So in this situation, I thought that the container top fit so snugly inside of the bottom that it could actually withstand the weight of the Kool-Aid and would remain closed if I tipped it upside down.  Unfortunately, what I hypothesized (that the container lid would stay nestled into the bigger bottom portion even when forced to hold the added liquid’s weight) was incorrect.  However, learning did occur.  This science experiment taught me about potential energy and kinetic energy, one of Newton’s Laws, and about how sugar reacts to linoleum flooring.  To be clear here: The Tupperware container’s lid did not support the weight of Rock-o-dile Red Kool-Aid.  The experiment further illuminated that Rock-o-dile Red Kool-Aid spreads across a kitchen like oil does on water.  To be clear here:  One gallon of Rock-o-dile Red Kool-Aid has the ability to cover at 12 square feet of kitchen surface area.  In full on panic mode (see yesterday’s blog on my father as Satan), I grabbed the roll of paper towels and just started unrolling them onto the mess on the floor, counters, crevices of the stove top, under the fridge, everywhere.  I must have used two rolls just to soak up the Kool-Aid.  I felt like I had averted near disaster, and best of all my dad hadn’t happened upon me during the science experiment.  I was going to walk away from this unscathed.  I threw the soaked towels away, and walked away with satisfaction over my new found knowledge of science. 

      Hours later I heard yelling, and like a dog that had forgotten all about their earlier transgressions that walked right up to his owner when he discovered urine on the carpet, I wandered right to the point of the yelling hoping to see my sisters getting skinned alive.  Instead, what I saw next looked like the scene of a crime.  Red paper towels everywhere; did my dad actually just skin my sisters alive?  Not only that, but everywhere he walked his shoes were making this weird sticking sound like he was walking on glue.  I quickly saw that what was going on in the kitchen was somehow coming back on me.  I tried to slink into the background, but he saw it my eyes……fear.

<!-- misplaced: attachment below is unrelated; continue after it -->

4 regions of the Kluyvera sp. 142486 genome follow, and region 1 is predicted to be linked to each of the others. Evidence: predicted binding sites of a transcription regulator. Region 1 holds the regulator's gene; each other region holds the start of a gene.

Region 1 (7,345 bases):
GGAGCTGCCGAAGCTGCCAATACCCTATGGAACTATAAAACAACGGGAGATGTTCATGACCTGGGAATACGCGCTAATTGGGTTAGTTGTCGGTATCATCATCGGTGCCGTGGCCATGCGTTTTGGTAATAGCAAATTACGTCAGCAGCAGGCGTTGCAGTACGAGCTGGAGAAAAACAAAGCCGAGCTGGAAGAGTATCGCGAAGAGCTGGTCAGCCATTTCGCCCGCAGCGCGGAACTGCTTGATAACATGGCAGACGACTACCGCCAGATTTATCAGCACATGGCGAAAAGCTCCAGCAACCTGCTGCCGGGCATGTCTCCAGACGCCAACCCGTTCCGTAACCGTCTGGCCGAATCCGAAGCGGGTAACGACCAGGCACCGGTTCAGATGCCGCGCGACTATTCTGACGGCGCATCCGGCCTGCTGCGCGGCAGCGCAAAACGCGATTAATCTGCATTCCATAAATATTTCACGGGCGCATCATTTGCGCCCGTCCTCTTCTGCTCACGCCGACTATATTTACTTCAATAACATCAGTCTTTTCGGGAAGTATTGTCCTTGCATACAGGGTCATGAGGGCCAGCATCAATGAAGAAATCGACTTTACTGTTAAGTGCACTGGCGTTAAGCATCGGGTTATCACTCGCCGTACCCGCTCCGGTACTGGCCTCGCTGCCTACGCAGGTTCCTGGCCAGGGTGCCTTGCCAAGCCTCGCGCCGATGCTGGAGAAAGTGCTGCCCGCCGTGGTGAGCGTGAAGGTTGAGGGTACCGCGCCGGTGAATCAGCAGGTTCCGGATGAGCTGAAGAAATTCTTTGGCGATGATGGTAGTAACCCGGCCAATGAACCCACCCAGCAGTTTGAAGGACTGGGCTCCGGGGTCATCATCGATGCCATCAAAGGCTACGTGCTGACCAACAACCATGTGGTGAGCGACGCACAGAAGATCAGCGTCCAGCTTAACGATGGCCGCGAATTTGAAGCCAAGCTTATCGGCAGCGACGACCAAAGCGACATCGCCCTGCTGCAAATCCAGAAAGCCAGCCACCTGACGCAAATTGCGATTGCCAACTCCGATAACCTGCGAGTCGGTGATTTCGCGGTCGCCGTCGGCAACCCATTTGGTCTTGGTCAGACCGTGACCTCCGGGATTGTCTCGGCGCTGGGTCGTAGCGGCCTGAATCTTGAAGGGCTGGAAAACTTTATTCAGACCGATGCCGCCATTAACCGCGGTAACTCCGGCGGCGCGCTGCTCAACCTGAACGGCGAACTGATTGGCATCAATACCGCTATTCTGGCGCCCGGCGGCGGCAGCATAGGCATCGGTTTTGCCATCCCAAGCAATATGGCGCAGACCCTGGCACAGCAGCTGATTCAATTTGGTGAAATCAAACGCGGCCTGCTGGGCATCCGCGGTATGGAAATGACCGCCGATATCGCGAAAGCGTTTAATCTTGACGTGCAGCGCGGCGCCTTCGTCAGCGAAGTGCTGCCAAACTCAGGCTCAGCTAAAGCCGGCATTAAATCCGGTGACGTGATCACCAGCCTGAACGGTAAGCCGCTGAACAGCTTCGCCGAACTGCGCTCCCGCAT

I remember being held against a wall; I remember my dad’s voice; I remember that his index finger bounced off of my nose on every syllable as he repeated the following phrase over and over and over, “DO YOU KNOW HOW MUCH A ROLL OF PAPER TOWELS COSTS, THEY COST A DOLLAR!!!!!”   I woke up seven days later with no recollection of the events that ensued after being pressed against the wall.

5.       I was nearly killed by a falling 32 inch television set.  This was in the 80s, so you know that the set weighed at least 70 Lbs.  To be clear here:  The set was probably built in the 70s, so you know that the TV weighed at least 100 Lbs.  More specifically, the TV didn’t even have a remote, so kids were often used as little remote controls.  But, in our house, my dad, who I have mentioned before as being wary of children, would not allow kids to touch anything.  Kids carried “magic sticky” and everything kids touched was contaminated and broken. 

      My dad cherished the television.  It was his baby.  We kids were there because my mom loved us and convinced my dad that we were worth keeping around; I am sure that she pointed out our potential for slave labor when we were older and stronger.   Out of protection for the TV, my dad placed it high atop a set of shelves to keep kids from ruining everything he worked so hard to get.  The problem with shelves, though, is that they form a ladder.  Being left alone to watch TV, I decided that I wanted to watch The Dukes of Hazard and see what trouble Bo and Luke were up to in Hazard County.